Interpreting Apocalyptic passages


#1

How should we interpret apocalyptic parts of the Bible such as the Book of Revelation and Matthew 24. It is important to consider that there are four main views:

  • Preterism - The idea that the prophecies were fulfilled long ago. This view in my opinion cannot explain how it is said in 2 Thessalonians 2:8 that Jesus will destroy the Anti-Christ with the splendour of his coming, obviously Christ has not returned yet.
  • Futurism. The idea that the prophecies will be fulfilled in the future. This view in my opinion cannot explain the Great Whore prophecy in Rev 17-18, where the whore is said to contain five kings who have already been.
  • Idealism. The idea that the prophecies are symbolic. I have yet to see any real evidence for this.
  • Historicism. The idea that the prophecies are being fulfilled throughout history. Historically it has been associated with Anti-Catholicism.

I guess I currently land in the historicist camp, which I do not think is inherently Anti-Catholic. It is the only view which in my opinion is compatible with both 2 Thessalonians 2:8 and Revelation 17-18. What the Whore is, I don’t know, but I want to avoid anything Anti-Catholic or Anti-Semitic


#2

When I was in high school, topics like this fascinated me to no end. I read books, and studied scripture, and studied history and current events.

Over thirty years later, I honestly can’t remember much of all that. I appreciate your posting these ideas to refresh my memory a bit. Though the topic of end times or apocalyptic scriptures is not high on my list of concerns, I still do find it somewhat interesting.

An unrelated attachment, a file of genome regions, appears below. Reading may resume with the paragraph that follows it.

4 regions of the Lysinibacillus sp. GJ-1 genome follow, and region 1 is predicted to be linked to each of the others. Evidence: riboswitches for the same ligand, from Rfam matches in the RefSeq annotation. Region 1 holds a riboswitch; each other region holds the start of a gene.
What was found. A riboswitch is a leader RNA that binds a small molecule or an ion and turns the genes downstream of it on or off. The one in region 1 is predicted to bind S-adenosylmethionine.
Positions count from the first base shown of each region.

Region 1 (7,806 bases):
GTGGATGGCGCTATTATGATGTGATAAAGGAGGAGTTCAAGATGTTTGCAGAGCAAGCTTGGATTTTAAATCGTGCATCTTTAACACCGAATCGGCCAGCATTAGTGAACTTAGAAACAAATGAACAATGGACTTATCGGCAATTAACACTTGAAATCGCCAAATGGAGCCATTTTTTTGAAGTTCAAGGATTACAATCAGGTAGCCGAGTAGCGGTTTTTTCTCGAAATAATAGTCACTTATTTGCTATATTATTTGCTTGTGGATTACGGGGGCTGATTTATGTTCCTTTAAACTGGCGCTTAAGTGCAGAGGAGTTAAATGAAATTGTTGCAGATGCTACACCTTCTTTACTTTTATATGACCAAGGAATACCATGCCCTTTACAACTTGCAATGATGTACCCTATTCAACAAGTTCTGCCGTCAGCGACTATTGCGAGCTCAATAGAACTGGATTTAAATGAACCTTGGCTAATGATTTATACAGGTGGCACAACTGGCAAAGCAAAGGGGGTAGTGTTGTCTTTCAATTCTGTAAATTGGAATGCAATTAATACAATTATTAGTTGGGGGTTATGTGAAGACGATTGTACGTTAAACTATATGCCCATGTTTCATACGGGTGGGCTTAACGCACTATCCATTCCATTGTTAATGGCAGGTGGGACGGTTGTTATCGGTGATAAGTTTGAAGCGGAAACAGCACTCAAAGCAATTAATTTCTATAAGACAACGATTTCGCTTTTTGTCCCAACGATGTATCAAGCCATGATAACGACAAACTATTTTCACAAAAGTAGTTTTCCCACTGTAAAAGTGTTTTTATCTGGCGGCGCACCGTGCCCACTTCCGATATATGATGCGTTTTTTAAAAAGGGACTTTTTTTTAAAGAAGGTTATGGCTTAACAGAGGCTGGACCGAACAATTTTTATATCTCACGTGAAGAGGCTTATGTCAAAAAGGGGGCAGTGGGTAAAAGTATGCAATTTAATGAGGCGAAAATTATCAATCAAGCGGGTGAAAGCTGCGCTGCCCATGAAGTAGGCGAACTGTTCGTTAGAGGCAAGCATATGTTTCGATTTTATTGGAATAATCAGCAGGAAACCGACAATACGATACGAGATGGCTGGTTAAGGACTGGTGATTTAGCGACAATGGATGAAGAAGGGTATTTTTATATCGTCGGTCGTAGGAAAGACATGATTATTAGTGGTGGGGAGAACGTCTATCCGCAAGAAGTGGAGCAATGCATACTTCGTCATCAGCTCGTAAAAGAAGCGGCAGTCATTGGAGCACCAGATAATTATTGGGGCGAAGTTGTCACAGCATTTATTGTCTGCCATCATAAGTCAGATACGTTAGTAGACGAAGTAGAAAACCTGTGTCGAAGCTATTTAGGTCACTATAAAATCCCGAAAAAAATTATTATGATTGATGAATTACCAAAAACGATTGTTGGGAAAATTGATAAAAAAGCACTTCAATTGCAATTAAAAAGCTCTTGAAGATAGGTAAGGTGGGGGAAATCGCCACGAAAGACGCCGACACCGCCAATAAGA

Meanwhile, gotta go mow the lawn. :roll_eyes:


#3

We lead ourselves astray by our own wiles. How can we be certain that a thought or inspiration is from God?

By denying ourselves and submitting obediently to Church authority. All revelation is difficult to accept at some level, as our will naturally opposes God’s.

As we see, obedience and submission are not popular.


#4

But most of the Book of Revelation could be referring to the destruction of Jerusalem in 70 AD. Then we are living in the thousand (not literal) years with Christ and the second coming/final battle is yet to happen.


#5

According to Scott Hahn, the main theme of the Book of Revelation is the Liturgy


#6

More details about the four major approaches: historicists, futurists, and idealists, preterists, and amillennialists.. Sources here (including David Currie and Carl Olson) if you’re interested.

By the way, OP, the way I heard Idealism described is not that it was symbolic, but rather that the prophecies are fulfilled in every generation, because the battle between righteousness and sin must be waged again in every generation.

In the end, if we aren’t in right relationship with the First Coming of Christ, we won’t be ready for the Second Coming of Christ, regardless of what form it takes. :pray:


#7

I would say that the term Preterism, in its traditional meaning, would be the more correct form to interpreting eschatology.

Unfortunately, Full Preterists (Hyper preterists) have hijacked Preterism and now use the term interchangeably with their beliefs. So now the two camps are usually known as partial Preterists and Full preterists, with partial preterism being the one that best represents the original teachings and ideology.


#8

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